Paul McCartney: McCartney II

McCartney’s first post-Wings solo album

A year before Wings officially disbanded in 1981, Paul McCartney followed the same path he’d trod as the Beatles fell apart in 1969: he retreated to the studio to record an album all by himself. Much like 1970’s McCartney, McCartney II was an outlet for ideas that might not have fit his band, and an opportunity for the artist to explore more contemporary sounds. The results weren’t as organic as the earlier solo album, often leaping ahead from Wings to contemporary synthesizer-influenced arrangements that, like many records from the 1980s, have aged poorly. Still, McCartney’s catchy hooks and memorable melodies were delivered with a crowd-pleasing smile. The album’s hit, “Coming Up,” scored on the UK charts and was in regular rotation on MTV, but it was a live version recorded by Wings that scored stateside. A second single, “Waterfall,” scored in the UK, but only grazed the bottom of the U.S. chart.

The experimental sides feel as if McCartney needed to prove he was more than a Top 40 hit-maker, but they aren’t particularly convincing. The repetitive, droning chorus of “Temporary Secretary” sounds like a cut-rate mash-up of Kraftwerk and Devo, the instrumentals “Front Parlour” and “Frozen Jap” sound like something scratched out on a toy Casio keyboard, and “Summer’s Day Song” is thin and unfinished. Better are the spare blues of “On the Way” and back-to-roots finish of “Nobody Knows,” trading production value for a peek behind the curtain of McCartney’s stage polish. The acoustic closer, “One of These Days,” though not one of McCartney’s greatest lyrics, does provide a moment of reconciliation with the life changes swirling about him.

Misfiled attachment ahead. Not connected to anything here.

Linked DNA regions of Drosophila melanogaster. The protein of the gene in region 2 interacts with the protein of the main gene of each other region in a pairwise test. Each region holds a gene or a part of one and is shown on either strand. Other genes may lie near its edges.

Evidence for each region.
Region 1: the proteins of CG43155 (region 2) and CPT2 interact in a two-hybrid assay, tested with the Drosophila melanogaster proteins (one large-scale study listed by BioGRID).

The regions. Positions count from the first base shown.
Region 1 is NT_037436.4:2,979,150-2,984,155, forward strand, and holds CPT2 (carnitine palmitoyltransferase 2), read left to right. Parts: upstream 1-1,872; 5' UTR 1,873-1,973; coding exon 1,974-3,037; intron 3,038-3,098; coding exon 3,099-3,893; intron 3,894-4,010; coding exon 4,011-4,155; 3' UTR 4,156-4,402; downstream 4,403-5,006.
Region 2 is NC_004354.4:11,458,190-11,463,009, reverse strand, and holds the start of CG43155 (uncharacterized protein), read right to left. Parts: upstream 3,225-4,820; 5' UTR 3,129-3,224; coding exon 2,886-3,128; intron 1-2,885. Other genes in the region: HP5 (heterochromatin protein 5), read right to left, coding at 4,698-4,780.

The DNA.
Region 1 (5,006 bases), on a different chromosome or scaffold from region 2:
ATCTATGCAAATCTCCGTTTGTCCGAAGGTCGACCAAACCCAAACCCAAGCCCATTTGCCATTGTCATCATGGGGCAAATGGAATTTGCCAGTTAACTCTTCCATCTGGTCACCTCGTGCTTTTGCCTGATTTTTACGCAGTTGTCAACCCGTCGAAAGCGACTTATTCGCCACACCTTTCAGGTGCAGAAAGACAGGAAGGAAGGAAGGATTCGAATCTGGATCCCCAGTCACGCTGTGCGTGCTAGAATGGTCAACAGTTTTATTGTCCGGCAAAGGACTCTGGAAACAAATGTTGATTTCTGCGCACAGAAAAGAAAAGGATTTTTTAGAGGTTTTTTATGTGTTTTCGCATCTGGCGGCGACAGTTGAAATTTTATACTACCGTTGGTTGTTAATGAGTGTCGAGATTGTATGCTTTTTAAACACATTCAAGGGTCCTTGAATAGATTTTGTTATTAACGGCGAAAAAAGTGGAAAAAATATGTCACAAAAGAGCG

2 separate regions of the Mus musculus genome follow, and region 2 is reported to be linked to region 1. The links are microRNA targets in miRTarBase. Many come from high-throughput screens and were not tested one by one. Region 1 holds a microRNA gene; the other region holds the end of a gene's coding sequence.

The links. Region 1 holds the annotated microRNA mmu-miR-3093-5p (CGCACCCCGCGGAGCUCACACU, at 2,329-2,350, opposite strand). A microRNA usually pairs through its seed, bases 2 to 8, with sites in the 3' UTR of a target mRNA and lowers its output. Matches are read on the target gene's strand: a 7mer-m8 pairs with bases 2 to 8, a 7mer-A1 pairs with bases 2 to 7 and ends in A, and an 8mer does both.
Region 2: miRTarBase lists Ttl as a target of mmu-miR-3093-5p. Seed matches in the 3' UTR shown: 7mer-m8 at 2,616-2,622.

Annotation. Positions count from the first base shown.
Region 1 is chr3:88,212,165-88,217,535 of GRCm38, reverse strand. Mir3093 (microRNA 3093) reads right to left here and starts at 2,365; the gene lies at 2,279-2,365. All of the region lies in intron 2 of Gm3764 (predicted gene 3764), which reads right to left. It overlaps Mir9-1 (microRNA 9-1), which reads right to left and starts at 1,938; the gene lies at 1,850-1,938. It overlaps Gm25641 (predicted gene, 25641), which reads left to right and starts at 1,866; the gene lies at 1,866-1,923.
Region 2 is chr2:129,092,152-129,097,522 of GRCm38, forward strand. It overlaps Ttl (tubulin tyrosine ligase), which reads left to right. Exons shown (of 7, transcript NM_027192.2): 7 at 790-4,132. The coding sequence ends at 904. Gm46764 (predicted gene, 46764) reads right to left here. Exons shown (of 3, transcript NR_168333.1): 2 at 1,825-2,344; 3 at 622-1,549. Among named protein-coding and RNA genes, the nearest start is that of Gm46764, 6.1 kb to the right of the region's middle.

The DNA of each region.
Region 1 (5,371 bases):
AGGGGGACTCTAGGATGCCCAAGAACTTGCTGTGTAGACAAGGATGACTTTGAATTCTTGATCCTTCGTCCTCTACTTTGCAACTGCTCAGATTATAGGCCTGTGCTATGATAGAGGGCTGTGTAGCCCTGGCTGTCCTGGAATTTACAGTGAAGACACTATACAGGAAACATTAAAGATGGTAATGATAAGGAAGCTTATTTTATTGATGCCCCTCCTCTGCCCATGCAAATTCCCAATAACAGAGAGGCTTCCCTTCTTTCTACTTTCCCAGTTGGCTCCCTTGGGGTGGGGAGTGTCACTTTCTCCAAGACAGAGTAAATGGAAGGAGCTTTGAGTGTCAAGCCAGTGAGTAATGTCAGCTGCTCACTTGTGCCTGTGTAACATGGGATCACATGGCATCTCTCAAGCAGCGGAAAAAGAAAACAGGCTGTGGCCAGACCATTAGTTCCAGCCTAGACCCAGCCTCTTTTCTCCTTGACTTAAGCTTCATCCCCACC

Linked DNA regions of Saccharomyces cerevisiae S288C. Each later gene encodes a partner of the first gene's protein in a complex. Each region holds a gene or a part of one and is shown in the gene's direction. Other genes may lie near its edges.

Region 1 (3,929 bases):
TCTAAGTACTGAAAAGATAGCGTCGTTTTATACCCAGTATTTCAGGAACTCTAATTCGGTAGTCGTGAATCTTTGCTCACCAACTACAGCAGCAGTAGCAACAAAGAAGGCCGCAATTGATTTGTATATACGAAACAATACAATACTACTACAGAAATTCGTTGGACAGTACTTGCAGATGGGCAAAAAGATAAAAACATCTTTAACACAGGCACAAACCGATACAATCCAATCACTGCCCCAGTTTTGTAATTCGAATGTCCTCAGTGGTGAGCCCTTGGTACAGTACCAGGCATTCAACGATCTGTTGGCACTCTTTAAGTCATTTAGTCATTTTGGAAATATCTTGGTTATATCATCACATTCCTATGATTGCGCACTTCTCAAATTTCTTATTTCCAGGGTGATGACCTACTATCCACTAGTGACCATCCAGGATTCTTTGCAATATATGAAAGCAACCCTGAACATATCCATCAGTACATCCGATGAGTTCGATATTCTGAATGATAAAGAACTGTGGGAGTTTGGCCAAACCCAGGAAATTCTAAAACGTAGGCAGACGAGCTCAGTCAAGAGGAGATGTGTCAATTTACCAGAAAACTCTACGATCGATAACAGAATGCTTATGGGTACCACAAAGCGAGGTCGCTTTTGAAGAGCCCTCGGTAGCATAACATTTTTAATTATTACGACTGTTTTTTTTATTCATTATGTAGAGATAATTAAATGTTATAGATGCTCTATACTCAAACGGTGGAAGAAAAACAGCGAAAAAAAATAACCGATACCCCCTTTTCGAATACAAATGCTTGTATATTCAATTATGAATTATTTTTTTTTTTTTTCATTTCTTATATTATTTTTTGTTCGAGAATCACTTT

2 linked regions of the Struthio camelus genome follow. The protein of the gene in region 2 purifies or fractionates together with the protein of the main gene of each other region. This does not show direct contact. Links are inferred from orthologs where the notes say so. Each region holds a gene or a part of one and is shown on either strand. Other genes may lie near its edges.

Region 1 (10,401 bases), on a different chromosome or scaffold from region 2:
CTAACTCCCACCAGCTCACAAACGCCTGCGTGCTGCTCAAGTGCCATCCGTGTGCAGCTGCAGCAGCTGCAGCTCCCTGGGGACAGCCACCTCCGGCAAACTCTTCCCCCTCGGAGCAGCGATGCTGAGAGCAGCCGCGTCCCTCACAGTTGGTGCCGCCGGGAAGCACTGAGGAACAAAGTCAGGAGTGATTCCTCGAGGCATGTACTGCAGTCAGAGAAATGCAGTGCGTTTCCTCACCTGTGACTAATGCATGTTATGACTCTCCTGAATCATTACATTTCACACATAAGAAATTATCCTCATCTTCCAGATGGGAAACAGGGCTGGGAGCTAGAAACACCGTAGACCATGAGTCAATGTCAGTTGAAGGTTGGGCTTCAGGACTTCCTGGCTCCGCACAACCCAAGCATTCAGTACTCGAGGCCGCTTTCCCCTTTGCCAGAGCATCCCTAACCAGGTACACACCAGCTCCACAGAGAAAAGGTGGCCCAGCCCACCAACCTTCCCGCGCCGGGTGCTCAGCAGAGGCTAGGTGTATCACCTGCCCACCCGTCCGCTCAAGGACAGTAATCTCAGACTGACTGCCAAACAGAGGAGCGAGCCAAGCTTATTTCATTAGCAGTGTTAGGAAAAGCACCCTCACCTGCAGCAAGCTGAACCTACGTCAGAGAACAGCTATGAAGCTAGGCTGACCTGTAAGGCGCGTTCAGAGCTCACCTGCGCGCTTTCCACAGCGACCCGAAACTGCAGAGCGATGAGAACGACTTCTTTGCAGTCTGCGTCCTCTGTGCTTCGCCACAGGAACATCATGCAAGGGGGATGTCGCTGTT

Hear/Concord’s 2011 reissue offers a sharp remaster of the original album, along with an eight-track bonus disc. The new tracks include the 1979 live version of “Coming Up” which appeared as a B-side U.S. hit for the studio version. Oddly, the single’s other B-side, Wings’ “Lunchbox/Odd Sox,” is not included. Two more B-sides, “Check My Machine” and “Secret Friend,” are also included. McCartney’s non-album single “Wonderful Christmastime,” and four previously unreleased session tracks, including the orchestrated instrumental “Blue Sway,” fill out the bonuses. The all-cardboard four-panel slipcase and booklet include photos, lyrics and credits. This album has a few candid moments, but it’s not the burst of creativity found on McCartney, and represents something of a lull between Wings and McCartney’s forthcoming hit single collaborations. [©2011 hyperbolium dot com]

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